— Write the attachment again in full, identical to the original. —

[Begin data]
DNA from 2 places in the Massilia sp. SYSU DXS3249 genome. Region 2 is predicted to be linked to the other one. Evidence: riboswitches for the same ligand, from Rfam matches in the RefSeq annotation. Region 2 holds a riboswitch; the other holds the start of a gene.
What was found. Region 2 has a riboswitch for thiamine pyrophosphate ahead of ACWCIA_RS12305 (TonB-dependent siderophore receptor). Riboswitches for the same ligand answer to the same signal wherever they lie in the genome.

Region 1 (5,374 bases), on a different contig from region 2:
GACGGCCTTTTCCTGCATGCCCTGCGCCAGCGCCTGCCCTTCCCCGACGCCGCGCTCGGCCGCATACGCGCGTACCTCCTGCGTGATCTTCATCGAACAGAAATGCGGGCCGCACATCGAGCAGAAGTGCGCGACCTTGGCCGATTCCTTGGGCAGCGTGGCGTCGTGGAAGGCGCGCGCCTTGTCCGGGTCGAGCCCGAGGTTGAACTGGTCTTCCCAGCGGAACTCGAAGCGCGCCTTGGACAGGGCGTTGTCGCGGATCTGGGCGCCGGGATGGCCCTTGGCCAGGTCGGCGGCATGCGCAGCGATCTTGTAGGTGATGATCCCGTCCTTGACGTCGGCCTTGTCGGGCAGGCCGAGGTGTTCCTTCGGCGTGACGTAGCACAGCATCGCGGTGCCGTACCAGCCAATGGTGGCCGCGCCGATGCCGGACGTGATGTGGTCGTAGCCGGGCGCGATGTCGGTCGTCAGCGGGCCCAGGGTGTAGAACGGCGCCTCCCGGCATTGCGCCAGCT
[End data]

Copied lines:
DNA from 2 places in the Massilia sp. SYSU DXS3249 genome. Region 2 is predicted to be linked to the other one. Evidence: riboswitches for the same ligand, from Rfam matches in the RefSeq annotation. Region 2 holds a riboswitch; the other holds the start of a gene.
What was found. Region 2 has a riboswitch for thiamine pyrophosphate ahead of ACWCIA_RS12305 (TonB-dependent siderophore receptor). Riboswitches for the same ligand answer to the same signal wherever they lie in the genome.

Region 1 (5,374 bases), on a different contig from region 2:
GACGGCCTTTTCCTGCATGCCCTGCGCCAGCGCCTGCCCTTCCCCGACGCCGCGCTCGGCCGCATACGCGCGTACCTCCTGCGTGATCTTCATCGAACAGAAATGCGGGCCGCACATCGAGCAGAAGTGCGCGACCTTGGCCGATTCCTTGGGCAGCGTGGCGTCGTGGAAGGCGCGCGCCTTGTCCGGGTCGAGCCCGAGGTTGAACTGGTCTTCCCAGCGGAACTCGAAGCGCGCCTTGGACAGGGCGTTGTCGCGGATCTGGGCGCCGGGATGGCCCTTGGCCAGGTCGGCGGCATGCGCAGCGATCTTGTAGGTGATGATCCCGTCCTTGACGTCGGCCTTGTCGGGCAGGCCGAGGTGTTCCTTCGGCGTGACGTAGCACAGCATCGCGGTGCCGTACCAGCCAATGGTGGCCGCGCCGATGCCGGACGTGATGTGGTCGTAGCCGGGCGCGATGTCGGTCGTCAGCGGGCCCAGGGTGTAGAACGGCGCCTCCCGGCATTGCGCCAGCT